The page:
You'll need to have:

  • strong retouching and visualisation skills
  • the ability to create visual concepts
  • knowledge of the whole Adobe Creative Cloud and programs like Photoshop, InDesign and Illustrator
  • strong layout and typographical skills and knowledge of fonts
  • confidence using the latest DTP software, working with both Macs and PCs
  • skills in archiving images and artwork
  • communication skills to engage with designers and printers
  • collaborative skills to work closely with senior account managers and account executives as well as your clients
  • reporting skills for providing progress updates at every stage of the design and artwork process
  • time management skills and the ability to work to deadlines
  • strong organisational skills
  • self-motivation and the ability to work on multiple projects at once in a fast-paced environment
  • problem-solving skills and the ability to know when to ask for help
  • a methodical approach to work and meticulous attention to detail
  • the ability to take instructions and follow direction from other professionals such as designers.

In some roles, you may also need to have the following:

  • knowledge of basic HTML and CSS, along with experience with content management systems
  • experience with QuarkXPress
  • an understanding of areas such as photography, filmmaking or studio lighting.

Work experience

You'll need to build a portfolio of your work to show to employers. You can get experience to include in your portfolio through various ways. Getting an internship or summer placement is useful, especially if you have a reference who can recommend you and provide evidence of what you've done.

Getting involved in a live project is helpful. Short-term work experience also gives you an insight into the work and helps build up your skills.

Try to ensure your portfolio shows experience with a range of programs and materials.

Find out more about the different kinds of work experience and internships that are available.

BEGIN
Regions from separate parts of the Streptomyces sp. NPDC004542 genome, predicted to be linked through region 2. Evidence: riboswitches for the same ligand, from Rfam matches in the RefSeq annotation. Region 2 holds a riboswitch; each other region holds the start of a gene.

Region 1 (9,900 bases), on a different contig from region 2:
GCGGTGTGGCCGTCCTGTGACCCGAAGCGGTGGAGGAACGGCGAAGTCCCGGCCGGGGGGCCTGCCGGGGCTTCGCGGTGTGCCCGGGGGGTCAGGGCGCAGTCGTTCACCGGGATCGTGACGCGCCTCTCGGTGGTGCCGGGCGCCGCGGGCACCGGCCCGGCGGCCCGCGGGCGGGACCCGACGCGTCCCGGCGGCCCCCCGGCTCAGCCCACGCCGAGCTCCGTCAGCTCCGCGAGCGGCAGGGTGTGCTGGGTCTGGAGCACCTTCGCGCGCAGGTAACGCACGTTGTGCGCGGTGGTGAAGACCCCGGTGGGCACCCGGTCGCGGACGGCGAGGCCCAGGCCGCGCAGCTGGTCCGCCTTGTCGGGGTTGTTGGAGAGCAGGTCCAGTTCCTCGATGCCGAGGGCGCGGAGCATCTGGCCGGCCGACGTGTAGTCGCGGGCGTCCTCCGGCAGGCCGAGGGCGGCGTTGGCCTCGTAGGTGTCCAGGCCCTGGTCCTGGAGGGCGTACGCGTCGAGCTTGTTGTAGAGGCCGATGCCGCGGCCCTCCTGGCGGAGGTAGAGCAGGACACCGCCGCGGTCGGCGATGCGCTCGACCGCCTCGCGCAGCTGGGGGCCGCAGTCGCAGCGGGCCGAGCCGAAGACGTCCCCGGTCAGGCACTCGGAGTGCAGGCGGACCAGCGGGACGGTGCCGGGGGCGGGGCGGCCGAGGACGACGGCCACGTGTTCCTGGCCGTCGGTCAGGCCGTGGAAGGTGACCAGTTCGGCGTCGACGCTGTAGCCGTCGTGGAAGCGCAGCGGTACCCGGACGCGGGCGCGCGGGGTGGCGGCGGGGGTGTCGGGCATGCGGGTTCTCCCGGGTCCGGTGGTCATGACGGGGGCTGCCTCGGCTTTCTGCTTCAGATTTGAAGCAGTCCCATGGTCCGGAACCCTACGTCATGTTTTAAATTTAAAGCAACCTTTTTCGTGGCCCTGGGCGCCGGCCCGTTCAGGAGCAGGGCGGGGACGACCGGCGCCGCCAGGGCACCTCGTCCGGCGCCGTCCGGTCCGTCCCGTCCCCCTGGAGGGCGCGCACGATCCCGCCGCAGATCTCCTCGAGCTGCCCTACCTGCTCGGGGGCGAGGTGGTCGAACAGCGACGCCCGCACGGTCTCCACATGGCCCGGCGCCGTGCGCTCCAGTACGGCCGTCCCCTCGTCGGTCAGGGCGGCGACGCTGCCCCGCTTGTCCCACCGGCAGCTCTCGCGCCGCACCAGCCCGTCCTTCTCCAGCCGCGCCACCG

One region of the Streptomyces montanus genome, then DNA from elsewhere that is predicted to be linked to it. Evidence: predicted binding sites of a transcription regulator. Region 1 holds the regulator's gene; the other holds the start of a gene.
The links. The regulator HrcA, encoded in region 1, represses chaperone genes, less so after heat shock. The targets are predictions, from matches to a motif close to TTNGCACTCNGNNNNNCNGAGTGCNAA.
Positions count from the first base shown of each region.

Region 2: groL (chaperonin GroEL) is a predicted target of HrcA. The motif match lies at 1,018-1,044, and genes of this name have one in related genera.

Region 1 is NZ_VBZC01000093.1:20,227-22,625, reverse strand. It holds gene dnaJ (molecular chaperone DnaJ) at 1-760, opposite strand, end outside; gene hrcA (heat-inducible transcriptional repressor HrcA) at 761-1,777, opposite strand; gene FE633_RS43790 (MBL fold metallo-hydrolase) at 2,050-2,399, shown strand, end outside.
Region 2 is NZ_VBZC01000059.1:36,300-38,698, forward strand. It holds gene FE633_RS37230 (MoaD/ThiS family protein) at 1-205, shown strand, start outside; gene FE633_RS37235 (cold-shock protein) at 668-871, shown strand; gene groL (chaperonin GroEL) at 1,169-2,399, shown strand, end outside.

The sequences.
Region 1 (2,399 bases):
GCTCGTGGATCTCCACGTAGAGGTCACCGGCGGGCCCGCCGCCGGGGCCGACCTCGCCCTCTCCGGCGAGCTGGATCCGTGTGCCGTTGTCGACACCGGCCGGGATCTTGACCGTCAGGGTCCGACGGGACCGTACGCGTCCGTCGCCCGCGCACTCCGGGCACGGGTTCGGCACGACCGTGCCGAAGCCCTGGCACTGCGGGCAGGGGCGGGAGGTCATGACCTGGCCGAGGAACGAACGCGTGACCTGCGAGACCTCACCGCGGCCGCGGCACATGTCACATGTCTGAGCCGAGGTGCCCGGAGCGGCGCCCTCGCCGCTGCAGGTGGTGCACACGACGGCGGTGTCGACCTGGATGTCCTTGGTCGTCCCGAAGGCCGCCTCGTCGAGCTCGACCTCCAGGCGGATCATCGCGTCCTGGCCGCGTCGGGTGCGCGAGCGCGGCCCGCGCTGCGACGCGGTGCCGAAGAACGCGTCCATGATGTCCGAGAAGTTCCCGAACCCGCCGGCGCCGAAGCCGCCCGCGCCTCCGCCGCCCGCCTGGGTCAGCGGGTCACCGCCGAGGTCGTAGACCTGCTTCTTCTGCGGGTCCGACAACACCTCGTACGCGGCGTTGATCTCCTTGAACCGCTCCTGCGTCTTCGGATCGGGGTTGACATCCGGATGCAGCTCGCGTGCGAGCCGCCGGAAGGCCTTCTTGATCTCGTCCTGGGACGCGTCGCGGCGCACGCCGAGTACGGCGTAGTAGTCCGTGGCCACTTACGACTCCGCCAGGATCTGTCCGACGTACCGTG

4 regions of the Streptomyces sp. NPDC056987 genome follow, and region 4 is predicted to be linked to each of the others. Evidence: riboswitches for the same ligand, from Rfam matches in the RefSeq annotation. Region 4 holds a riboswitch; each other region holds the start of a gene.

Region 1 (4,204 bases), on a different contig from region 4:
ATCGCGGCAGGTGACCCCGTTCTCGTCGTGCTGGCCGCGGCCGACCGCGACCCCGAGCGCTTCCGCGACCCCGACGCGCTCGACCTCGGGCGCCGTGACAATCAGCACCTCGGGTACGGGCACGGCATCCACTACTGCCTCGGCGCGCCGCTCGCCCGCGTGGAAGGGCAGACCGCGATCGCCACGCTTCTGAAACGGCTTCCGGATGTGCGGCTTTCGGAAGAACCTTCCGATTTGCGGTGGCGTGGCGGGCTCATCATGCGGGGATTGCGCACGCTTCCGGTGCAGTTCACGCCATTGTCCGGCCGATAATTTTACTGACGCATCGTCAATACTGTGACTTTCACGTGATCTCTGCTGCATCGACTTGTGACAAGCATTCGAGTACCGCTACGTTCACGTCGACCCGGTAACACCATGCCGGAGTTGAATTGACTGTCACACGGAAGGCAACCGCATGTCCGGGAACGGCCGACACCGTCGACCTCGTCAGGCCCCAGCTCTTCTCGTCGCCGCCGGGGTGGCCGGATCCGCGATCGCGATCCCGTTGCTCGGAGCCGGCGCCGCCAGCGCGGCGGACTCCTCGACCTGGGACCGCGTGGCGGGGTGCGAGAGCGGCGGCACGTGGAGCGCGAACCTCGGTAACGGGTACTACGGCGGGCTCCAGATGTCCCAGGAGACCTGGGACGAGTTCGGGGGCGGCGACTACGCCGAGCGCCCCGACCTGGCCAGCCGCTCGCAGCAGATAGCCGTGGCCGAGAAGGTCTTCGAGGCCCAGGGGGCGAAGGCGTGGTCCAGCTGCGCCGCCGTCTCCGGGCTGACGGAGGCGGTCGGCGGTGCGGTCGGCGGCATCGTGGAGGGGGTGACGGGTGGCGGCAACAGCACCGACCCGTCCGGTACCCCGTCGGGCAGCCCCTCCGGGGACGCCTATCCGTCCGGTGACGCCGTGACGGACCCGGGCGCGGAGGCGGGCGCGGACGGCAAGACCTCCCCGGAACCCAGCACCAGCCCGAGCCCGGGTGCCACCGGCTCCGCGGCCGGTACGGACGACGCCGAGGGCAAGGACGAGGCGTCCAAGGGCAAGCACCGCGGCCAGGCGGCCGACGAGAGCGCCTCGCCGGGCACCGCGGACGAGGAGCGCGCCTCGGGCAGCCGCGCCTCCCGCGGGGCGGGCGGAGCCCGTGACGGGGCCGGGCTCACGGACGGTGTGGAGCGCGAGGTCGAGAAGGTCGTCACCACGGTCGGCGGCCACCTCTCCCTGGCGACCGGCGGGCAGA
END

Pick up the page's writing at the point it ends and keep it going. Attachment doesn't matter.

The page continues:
Artworker jobs can be in-house with a design agency, print house or art studio, or you may choose to work on a freelance basis, taking work on as suits you.

Employers are often small commercial design studios, advertising agencies, exhibition companies, firms involved with point of sale and display, television, film and audio-visual companies, and publicity departments in large organisations.

Opportunities for artworkers occur with employers in towns and cities throughout the UK.

Look for job vacancies at:

Vacancies are also handled by specialist recruitment agencies such as Source.

LinkedIn is a great way to network and get in contact with potential employers, and jobs are sometimes advertised on it.

Social media channels such as Twitter, Facebook and Instagram are other ways of networking, showcasing your work and making contacts.

Professional development

It's important to keep your skills and knowledge up to date throughout your career as design trends evolve, and new and updated software packages emerge.

You can do this through in-house training courses, more typical in larger organisations, or by taking specific design and technology courses in areas such as:

  • desktop publishing
  • specific software packages such as QuarkXPress, Photoshop, Illustrator and InDesign
  • specific web packages, such as Dreamweaver
  • web languages such as HTML and CSS.

Some employers may fund training courses for you, but it's common for freelance and self-employed artworkers to pay for themselves. It's likely you'll learn new skills to meet the demands of a particular project.

You can also take leadership and management courses to support your continuing professional development (CPD), as senior artworkers may also manage studios.

Becoming a member of the Chartered Society of Designers can help support your career development.

Career prospects

You'll typically start in a junior artworker role, gaining skills and experience and building your portfolio in order to progress to the role of mid-level artworker.

After a few years, and with an excellent portfolio, you can progress to senior artworker - if there is scope within the company or agency you work for. It may be necessary to move companies to gain a more senior position.

Senior level is the ceiling within the scope of an artworker, but it may be possible to move into other related work. For example, you can use the artworker role as a way into graphic design, although you may need to undertake further training and qualifications to make the transition. For more information, see graphic designer.

Remote or freelance working is possible and if you have strong leadership skills, it may be possible to become a studio manager or creative director, or even to set up your own company.